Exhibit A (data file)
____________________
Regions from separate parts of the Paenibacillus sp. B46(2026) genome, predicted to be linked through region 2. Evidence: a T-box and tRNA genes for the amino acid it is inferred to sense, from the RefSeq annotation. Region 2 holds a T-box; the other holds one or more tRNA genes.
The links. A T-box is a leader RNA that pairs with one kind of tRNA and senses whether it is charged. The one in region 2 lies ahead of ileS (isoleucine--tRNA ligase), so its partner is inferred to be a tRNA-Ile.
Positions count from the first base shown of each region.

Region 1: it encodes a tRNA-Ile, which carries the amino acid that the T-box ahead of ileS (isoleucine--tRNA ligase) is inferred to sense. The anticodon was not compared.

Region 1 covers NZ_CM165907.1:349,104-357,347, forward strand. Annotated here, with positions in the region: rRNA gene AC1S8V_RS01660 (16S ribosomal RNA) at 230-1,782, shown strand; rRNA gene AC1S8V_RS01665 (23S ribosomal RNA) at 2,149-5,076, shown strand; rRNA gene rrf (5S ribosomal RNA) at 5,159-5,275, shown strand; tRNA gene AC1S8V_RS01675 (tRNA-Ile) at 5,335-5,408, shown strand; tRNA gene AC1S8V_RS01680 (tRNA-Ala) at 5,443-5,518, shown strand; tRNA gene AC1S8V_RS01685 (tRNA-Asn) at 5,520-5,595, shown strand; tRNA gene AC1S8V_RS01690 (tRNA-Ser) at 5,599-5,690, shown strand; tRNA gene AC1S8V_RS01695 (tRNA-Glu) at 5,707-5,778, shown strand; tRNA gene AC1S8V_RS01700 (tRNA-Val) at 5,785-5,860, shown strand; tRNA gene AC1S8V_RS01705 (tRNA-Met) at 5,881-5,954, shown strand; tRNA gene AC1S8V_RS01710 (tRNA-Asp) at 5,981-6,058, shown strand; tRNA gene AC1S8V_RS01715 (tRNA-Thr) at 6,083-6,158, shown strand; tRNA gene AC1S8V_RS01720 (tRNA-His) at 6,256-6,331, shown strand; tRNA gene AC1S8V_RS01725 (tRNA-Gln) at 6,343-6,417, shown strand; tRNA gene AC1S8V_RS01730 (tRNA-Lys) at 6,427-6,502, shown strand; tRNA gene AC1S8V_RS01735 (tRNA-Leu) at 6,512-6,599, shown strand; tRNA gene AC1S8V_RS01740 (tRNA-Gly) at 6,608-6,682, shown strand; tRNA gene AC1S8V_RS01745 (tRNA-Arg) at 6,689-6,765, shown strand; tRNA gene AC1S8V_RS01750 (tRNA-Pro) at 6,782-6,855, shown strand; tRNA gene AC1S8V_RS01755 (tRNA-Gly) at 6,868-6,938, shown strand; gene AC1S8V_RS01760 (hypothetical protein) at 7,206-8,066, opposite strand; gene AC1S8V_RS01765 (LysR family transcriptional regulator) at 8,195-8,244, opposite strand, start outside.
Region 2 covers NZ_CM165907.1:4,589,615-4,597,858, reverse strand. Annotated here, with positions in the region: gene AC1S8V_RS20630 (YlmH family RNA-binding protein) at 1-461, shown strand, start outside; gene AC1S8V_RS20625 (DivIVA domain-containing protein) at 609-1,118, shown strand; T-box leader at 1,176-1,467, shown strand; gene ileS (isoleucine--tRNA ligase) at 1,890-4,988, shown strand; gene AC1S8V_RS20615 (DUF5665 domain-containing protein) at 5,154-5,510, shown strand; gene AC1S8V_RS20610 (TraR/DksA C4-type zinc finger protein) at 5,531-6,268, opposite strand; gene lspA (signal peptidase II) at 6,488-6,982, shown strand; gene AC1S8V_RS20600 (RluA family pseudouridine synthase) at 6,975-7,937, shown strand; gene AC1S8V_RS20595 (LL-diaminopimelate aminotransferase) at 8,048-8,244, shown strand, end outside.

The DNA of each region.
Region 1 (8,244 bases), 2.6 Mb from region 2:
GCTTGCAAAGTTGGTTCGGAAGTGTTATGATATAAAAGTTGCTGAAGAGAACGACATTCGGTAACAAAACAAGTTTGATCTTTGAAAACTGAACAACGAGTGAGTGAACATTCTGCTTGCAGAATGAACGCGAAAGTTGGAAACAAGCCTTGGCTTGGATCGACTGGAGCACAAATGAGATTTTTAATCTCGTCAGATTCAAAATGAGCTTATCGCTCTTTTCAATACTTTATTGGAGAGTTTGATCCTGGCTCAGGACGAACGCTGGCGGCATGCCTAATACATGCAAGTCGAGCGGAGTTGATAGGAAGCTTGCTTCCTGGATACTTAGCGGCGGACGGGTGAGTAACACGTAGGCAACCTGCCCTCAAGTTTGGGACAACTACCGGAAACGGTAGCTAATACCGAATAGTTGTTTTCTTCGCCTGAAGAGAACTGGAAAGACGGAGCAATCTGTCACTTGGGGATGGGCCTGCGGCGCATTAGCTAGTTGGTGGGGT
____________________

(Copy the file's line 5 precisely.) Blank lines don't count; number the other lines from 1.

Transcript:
Region 1 covers NZ_CM165907.1:349,104-357,347, forward strand. Annotated here, with positions in the region: rRNA gene AC1S8V_RS01660 (16S ribosomal RNA) at 230-1,782, shown strand; rRNA gene AC1S8V_RS01665 (23S ribosomal RNA) at 2,149-5,076, shown strand; rRNA gene rrf (5S ribosomal RNA) at 5,159-5,275, shown strand; tRNA gene AC1S8V_RS01675 (tRNA-Ile) at 5,335-5,408, shown strand; tRNA gene AC1S8V_RS01680 (tRNA-Ala) at 5,443-5,518, shown strand; tRNA gene AC1S8V_RS01685 (tRNA-Asn) at 5,520-5,595, shown strand; tRNA gene AC1S8V_RS01690 (tRNA-Ser) at 5,599-5,690, shown strand; tRNA gene AC1S8V_RS01695 (tRNA-Glu) at 5,707-5,778, shown strand; tRNA gene AC1S8V_RS01700 (tRNA-Val) at 5,785-5,860, shown strand; tRNA gene AC1S8V_RS01705 (tRNA-Met) at 5,881-5,954, shown strand; tRNA gene AC1S8V_RS01710 (tRNA-Asp) at 5,981-6,058, shown strand; tRNA gene AC1S8V_RS01715 (tRNA-Thr) at 6,083-6,158, shown strand; tRNA gene AC1S8V_RS01720 (tRNA-His) at 6,256-6,331, shown strand; tRNA gene AC1S8V_RS01725 (tRNA-Gln) at 6,343-6,417, shown strand; tRNA gene AC1S8V_RS01730 (tRNA-Lys) at 6,427-6,502, shown strand; tRNA gene AC1S8V_RS01735 (tRNA-Leu) at 6,512-6,599, shown strand; tRNA gene AC1S8V_RS01740 (tRNA-Gly) at 6,608-6,682, shown strand; tRNA gene AC1S8V_RS01745 (tRNA-Arg) at 6,689-6,765, shown strand; tRNA gene AC1S8V_RS01750 (tRNA-Pro) at 6,782-6,855, shown strand; tRNA gene AC1S8V_RS01755 (tRNA-Gly) at 6,868-6,938, shown strand; gene AC1S8V_RS01760 (hypothetical protein) at 7,206-8,066, opposite strand; gene AC1S8V_RS01765 (LysR family transcriptional regulator) at 8,195-8,244, opposite strand, start outside.